Common tax mistake leaves $1.1 billion on the table
The IRS recently announced it has $1.1 billion in unclaimed tax refunds. And that is just from 2014 for taxpayers who did not file a tax return. That is an expensive mistake. Taxpayers may be able to claim refunds of income tax that was over-withheld or qualify for a refundable credit like the earned income credit. The good news is that taxpayers have until April 17 to file or amend a 2014 tax return to claim a refund.
Other mistakes taxpayers should watch out for include using the wrong filing status, making clerical errors, overlooking important credits and missing deductions.
Income changes impact tax outcome
Getting a raise or bonus, facing a pay cut or losing a job can happen to anyone. In addition to needing a new household budget, these taxpayers also need to take the tax impact into account. Not only could taxpayers move into higher or lower tax brackets based on their income, but some credits and deductions phase out depending on income.
Using the correct filing status
One of the most common mistakes taxpayers make is selecting the wrong filing status. A taxpayer’s filing status can affect which credits and deductions they’re eligible for, the value of their standard deduction and their tax bracket.
One situation that can make choosing a filing status difficult is when more than one filing status seems to fit. For example, if a taxpayer with children is in the process of getting a divorce, they may not be sure if they should file as married filing jointly or married filing separately or, in some instances, whether they qualify to file as head of household.
Commonly missed credits and deductions
The thousands of changes to the tax code in the past decade make it no surprise some taxpayers miss out on available tax benefits.
Earned Income Tax Credit for lower-income workers
One of the most frequently overlooked tax credits is the Earned Income Tax Credit (EITC): 20 percent of eligible taxpayers do not claim this credit. Depending on their income and the number of children they have, lower-income workers may be eligible for an EITC of $510 to $6,318.
Because eligibility can fluctuate based on financial, marital and parental changes, a taxpayer can be ineligible one year and eligible the next. Another reason so many people overlook the EITC is because they may not earn enough money to have to file a return. The EITC is a refundable credit, so even if an eligible person does not owe taxes, they can still get the EITC.
Education credits are another often-overlooked benefit. Depending on the kind of academic program, what year the student is in, income and other restrictions, a student may use the American Opportunity Credit of up to $2,500 or the Lifetime Learning Credit of up to $2,000. Taxpayers who paid tuition and fees in 2017 may be able to deduct up to $4,000 and those who paid student loan interest may be able to deduct up to $2,500.
Only about 30 percent of filers itemize, even though more should, especially homeowners. Owning a home is often the key that unlocks itemization, but some taxpayers with high state taxes and charitable contributions may also be able to itemize. Itemizing allows taxpayers to deduct qualifying:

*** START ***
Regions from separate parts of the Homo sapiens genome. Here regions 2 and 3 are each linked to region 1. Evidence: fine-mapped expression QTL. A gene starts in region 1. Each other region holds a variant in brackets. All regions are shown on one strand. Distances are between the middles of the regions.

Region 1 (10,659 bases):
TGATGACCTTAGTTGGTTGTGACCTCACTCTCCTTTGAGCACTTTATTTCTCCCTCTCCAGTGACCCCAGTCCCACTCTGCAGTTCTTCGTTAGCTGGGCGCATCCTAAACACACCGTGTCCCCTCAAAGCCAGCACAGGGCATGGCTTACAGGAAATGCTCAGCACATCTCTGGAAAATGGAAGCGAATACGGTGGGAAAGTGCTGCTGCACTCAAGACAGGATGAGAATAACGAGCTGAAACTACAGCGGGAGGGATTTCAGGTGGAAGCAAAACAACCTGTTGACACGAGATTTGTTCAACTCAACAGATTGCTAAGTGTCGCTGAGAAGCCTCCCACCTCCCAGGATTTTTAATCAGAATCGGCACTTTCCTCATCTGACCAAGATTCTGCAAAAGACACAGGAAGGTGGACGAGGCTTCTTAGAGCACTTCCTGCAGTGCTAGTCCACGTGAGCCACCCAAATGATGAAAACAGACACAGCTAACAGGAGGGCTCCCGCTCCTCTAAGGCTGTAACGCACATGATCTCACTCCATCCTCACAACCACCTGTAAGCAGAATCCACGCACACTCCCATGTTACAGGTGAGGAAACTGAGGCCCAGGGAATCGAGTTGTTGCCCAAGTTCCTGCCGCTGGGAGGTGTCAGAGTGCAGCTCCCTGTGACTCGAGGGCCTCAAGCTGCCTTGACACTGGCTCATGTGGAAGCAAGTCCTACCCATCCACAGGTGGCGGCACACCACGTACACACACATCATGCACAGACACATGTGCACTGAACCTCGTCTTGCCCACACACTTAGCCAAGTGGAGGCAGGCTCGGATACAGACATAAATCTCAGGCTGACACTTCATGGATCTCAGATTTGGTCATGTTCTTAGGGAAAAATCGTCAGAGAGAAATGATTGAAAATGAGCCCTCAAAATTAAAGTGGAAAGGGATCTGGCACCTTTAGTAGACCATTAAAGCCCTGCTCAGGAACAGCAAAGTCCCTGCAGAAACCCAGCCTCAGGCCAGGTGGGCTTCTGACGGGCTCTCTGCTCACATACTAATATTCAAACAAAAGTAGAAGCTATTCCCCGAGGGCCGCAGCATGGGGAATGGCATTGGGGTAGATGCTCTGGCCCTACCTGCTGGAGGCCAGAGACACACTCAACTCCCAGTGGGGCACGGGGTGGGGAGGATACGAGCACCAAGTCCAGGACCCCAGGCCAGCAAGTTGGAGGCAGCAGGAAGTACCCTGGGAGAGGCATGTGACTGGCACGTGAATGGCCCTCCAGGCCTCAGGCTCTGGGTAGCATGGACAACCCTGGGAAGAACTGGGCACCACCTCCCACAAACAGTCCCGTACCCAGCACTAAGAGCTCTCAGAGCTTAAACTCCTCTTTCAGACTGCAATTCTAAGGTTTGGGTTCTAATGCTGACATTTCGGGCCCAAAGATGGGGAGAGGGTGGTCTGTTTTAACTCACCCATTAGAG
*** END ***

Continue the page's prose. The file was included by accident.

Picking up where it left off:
- charitable donations,
- medical expenses,
- personal property taxes,
- real property taxes,
- state income or sales taxes,
- casualty losses,
- mortgage interest payments and
- certain 2017 mortgage insurance payments.
Itemizing can save taxpayers hundreds of dollars. For example, if a single taxpayer pays $9,600 in mortgage interest, property taxes and charitable donations, that is $3,250 more than the standard deduction of $6,350. With a marginal tax rate of 25 percent, itemizing saves this taxpayer more than $800.
Common clerical errors taxpayers make
Life and tax changes aren’t the only reasons taxpayers leave money on the table. Taxpayers should double check their tax returns and make sure they haven’t made any clerical errors, like mixing up names and Social Security numbers, forgetting to include information reported on the W-2, 1099 or other forms, transposing numbers and making math errors.
Take a second look at old tax returns
Taxpayers have until April 17 to claim a refund for 2014. With H&R Block’s free Second Look, taxpayers can have their previously filed returns from 2014, 2015, 2016 and 2017 reviewed to see if they made any mistakes that left money on the table. Those who haven’t yet filed and are using H&R Block’s online products can have a tax pro review their return before submitting it to the IRS. Taxpayers can see if a Second Look is right for them with a free online assessment and schedule an appointment online or by calling 1-800-HRBLOCK.
Changes to mortgage interest tax deduction and a cap on certain itemized deductions could alter the tax benefits of owning a home.
Filing out a W-4 correctly can help taxpayers avoid surprises. H&R Block’s personalized analysis and W-4 calculator can help when filing out the W-4 form.
Adoptive families may also take advantage of the federal adoption tax credit which is worth up to $13,570 (for 2017) for each child they adopt.
Tax-advantaged accounts for medical, retirement, education and child care expenses make it easier to save for future needs and save on a current – or even prior – tax bills.